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Payroll Resources

zach admin
edited September 2017 in Payroll Advice

What's your most valuable tool when calculating payroll?


  • rrupert
    rrupert ✭✭✭

    Honestly, excel spreadsheets/calculators that I have made to mimic the payroll system so that I can double check any paycheck that needs it without manually doing so each time. Is it overkill? Yes, for some. But when you work alone with no real doublecheck (other than the employee at the time they are paid), it has saved me some large mistakes in the past that were corrected before anyone else laid eyes on them and before they became a large issue.

    [Deleted User]zach
  • d26k
    d26k ✭✭✭

    Common sense and diligence. Common sense to not be handling payroll unless I could perform it manually (so I had a rough idea of the expected results, and could catch blatant or repeated errors),. Diligence to not skimp on checking things over before releasing the pay. Diligence not do do less than required by the controlling regulations, and not more than required by the controlling regulations.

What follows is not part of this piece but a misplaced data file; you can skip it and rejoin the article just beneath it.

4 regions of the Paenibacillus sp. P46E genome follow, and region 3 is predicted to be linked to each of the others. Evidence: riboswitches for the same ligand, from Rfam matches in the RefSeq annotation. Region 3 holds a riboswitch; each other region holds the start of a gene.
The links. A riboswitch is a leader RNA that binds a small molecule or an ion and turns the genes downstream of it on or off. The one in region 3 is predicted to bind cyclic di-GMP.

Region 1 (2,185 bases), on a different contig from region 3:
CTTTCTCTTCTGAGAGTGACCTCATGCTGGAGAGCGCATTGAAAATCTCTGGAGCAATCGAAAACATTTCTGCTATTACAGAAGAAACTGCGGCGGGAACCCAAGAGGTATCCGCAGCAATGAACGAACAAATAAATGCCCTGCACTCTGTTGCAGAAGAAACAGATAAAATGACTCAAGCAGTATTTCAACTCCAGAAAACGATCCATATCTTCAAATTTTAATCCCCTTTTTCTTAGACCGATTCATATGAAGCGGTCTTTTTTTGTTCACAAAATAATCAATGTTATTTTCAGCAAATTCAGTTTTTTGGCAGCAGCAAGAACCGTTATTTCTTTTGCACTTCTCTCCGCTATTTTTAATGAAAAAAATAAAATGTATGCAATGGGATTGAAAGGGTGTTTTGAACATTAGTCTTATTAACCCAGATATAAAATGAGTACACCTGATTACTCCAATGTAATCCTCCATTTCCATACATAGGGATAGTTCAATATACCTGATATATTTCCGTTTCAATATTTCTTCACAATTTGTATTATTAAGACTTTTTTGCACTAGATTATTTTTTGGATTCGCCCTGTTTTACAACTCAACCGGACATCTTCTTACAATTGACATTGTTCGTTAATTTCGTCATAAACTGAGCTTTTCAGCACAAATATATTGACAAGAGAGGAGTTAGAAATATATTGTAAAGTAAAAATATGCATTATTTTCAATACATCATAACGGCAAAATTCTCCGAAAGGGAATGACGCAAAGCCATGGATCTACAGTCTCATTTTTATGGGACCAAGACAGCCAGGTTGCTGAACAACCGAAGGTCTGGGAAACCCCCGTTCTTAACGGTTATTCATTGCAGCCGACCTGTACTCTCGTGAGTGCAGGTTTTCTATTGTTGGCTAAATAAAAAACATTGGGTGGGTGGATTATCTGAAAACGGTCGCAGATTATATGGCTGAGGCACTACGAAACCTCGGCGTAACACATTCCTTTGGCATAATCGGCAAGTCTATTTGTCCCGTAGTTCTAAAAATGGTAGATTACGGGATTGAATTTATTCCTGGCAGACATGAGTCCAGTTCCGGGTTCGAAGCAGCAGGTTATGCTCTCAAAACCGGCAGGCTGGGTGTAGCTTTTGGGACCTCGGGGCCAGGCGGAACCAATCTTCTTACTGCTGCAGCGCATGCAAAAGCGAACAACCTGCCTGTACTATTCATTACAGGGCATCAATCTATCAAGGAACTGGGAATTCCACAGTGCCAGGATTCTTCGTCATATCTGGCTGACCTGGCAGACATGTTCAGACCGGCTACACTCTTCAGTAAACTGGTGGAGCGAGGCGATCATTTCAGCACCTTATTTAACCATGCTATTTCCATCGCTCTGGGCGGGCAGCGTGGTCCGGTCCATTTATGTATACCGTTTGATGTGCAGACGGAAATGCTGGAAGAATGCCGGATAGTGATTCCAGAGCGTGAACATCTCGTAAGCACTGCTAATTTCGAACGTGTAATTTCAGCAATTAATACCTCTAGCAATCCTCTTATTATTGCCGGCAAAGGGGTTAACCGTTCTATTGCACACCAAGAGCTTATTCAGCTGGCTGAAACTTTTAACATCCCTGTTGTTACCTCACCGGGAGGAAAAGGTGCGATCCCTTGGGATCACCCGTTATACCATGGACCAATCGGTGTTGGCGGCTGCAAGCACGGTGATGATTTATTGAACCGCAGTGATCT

• In my opinion, one of the important best resources for payroll such as the smart -sheet and ms - excel advance.

  • The Payroll Source Book by the APA.

  • Also a good report writer which can run customized proofing reports.

  • All costs of an employee include many elements – gross wage and all employee-related expenses such as payroll taxes, insurance, meals, travels, equipment, etc. Of course, it all depends on the company’s regulations and whether it decides to pay for additional expenses.
    To calculate the real cost of an hourly employee you will need to calculate the labor cost formula and actual overhead rates. In the labor cost formula you should consider employee’s hourly wages, the hours they work in a week, and the weeks they work in a year. When it comes to overhead rates, you have to add each overhead cost together and divide it by the hours an employee worked per year.
    And so, determining labor cost per hour is easy. All you have to do is add an employee’s gross wages to the total cost of other expenses. Next, you have to divide it by the number of hours your employee works each year. Now overhead – add overhead to it → divide it by the number of employees → add this number to the employee’s annual labor cost → divide it by the number of hours your employee will work in a year. What you receive is the real cost of an hourly employee.
    Use a free Payroll software SumoPayroll. Its free up to 10 employees